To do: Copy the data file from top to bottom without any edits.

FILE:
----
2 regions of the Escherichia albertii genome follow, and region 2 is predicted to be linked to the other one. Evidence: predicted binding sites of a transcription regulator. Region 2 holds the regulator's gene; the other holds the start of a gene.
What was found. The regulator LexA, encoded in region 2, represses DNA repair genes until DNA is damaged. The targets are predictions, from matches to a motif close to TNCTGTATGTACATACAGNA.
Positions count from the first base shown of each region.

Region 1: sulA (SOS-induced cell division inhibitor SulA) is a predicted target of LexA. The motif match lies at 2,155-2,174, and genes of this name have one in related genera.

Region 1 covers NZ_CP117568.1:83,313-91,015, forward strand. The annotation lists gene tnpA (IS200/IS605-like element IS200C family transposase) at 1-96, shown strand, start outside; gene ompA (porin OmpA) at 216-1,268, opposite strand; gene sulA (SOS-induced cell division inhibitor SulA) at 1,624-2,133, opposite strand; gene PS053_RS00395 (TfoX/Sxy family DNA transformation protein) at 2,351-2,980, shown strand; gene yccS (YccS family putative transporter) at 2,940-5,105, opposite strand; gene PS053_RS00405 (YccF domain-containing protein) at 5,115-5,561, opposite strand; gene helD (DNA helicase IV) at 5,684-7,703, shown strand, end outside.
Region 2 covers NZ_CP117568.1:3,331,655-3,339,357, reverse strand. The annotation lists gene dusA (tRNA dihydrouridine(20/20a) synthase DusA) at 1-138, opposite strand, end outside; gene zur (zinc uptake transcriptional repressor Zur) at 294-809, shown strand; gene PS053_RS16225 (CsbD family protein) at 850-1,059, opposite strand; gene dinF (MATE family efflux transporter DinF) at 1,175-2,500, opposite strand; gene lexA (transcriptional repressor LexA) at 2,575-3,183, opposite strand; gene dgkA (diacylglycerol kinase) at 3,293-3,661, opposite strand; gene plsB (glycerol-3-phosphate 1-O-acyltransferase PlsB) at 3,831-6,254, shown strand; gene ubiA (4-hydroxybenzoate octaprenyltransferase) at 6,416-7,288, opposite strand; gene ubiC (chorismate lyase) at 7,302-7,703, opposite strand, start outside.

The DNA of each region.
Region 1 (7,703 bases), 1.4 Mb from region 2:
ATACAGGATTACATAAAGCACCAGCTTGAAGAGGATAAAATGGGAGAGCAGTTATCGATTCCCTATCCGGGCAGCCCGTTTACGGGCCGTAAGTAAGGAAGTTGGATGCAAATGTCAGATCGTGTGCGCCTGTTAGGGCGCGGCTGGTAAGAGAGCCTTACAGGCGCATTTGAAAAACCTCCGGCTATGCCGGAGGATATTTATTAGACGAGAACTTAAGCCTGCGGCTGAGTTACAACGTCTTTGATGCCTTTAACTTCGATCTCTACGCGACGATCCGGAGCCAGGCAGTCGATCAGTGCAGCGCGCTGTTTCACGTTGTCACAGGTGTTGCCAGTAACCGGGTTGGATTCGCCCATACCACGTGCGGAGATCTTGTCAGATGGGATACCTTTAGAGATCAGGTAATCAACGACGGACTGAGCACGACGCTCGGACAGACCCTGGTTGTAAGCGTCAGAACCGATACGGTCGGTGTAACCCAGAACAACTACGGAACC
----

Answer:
2 regions of the Escherichia albertii genome follow, and region 2 is predicted to be linked to the other one. Evidence: predicted binding sites of a transcription regulator. Region 2 holds the regulator's gene; the other holds the start of a gene.
What was found. The regulator LexA, encoded in region 2, represses DNA repair genes until DNA is damaged. The targets are predictions, from matches to a motif close to TNCTGTATGTACATACAGNA.
Positions count from the first base shown of each region.

Region 1: sulA (SOS-induced cell division inhibitor SulA) is a predicted target of LexA. The motif match lies at 2,155-2,174, and genes of this name have one in related genera.

Region 1 covers NZ_CP117568.1:83,313-91,015, forward strand. The annotation lists gene tnpA (IS200/IS605-like element IS200C family transposase) at 1-96, shown strand, start outside; gene ompA (porin OmpA) at 216-1,268, opposite strand; gene sulA (SOS-induced cell division inhibitor SulA) at 1,624-2,133, opposite strand; gene PS053_RS00395 (TfoX/Sxy family DNA transformation protein) at 2,351-2,980, shown strand; gene yccS (YccS family putative transporter) at 2,940-5,105, opposite strand; gene PS053_RS00405 (YccF domain-containing protein) at 5,115-5,561, opposite strand; gene helD (DNA helicase IV) at 5,684-7,703, shown strand, end outside.
Region 2 covers NZ_CP117568.1:3,331,655-3,339,357, reverse strand. The annotation lists gene dusA (tRNA dihydrouridine(20/20a) synthase DusA) at 1-138, opposite strand, end outside; gene zur (zinc uptake transcriptional repressor Zur) at 294-809, shown strand; gene PS053_RS16225 (CsbD family protein) at 850-1,059, opposite strand; gene dinF (MATE family efflux transporter DinF) at 1,175-2,500, opposite strand; gene lexA (transcriptional repressor LexA) at 2,575-3,183, opposite strand; gene dgkA (diacylglycerol kinase) at 3,293-3,661, opposite strand; gene plsB (glycerol-3-phosphate 1-O-acyltransferase PlsB) at 3,831-6,254, shown strand; gene ubiA (4-hydroxybenzoate octaprenyltransferase) at 6,416-7,288, opposite strand; gene ubiC (chorismate lyase) at 7,302-7,703, opposite strand, start outside.

The DNA of each region.
Region 1 (7,703 bases), 1.4 Mb from region 2:
ATACAGGATTACATAAAGCACCAGCTTGAAGAGGATAAAATGGGAGAGCAGTTATCGATTCCCTATCCGGGCAGCCCGTTTACGGGCCGTAAGTAAGGAAGTTGGATGCAAATGTCAGATCGTGTGCGCCTGTTAGGGCGCGGCTGGTAAGAGAGCCTTACAGGCGCATTTGAAAAACCTCCGGCTATGCCGGAGGATATTTATTAGACGAGAACTTAAGCCTGCGGCTGAGTTACAACGTCTTTGATGCCTTTAACTTCGATCTCTACGCGACGATCCGGAGCCAGGCAGTCGATCAGTGCAGCGCGCTGTTTCACGTTGTCACAGGTGTTGCCAGTAACCGGGTTGGATTCGCCCATACCACGTGCGGAGATCTTGTCAGATGGGATACCTTTAGAGATCAGGTAATCAACGACGGACTGAGCACGACGCTCGGACAGACCCTGGTTGTAAGCGTCAGAACCGATACGGTCGGTGTAACCCAGAACAACTACGGAACC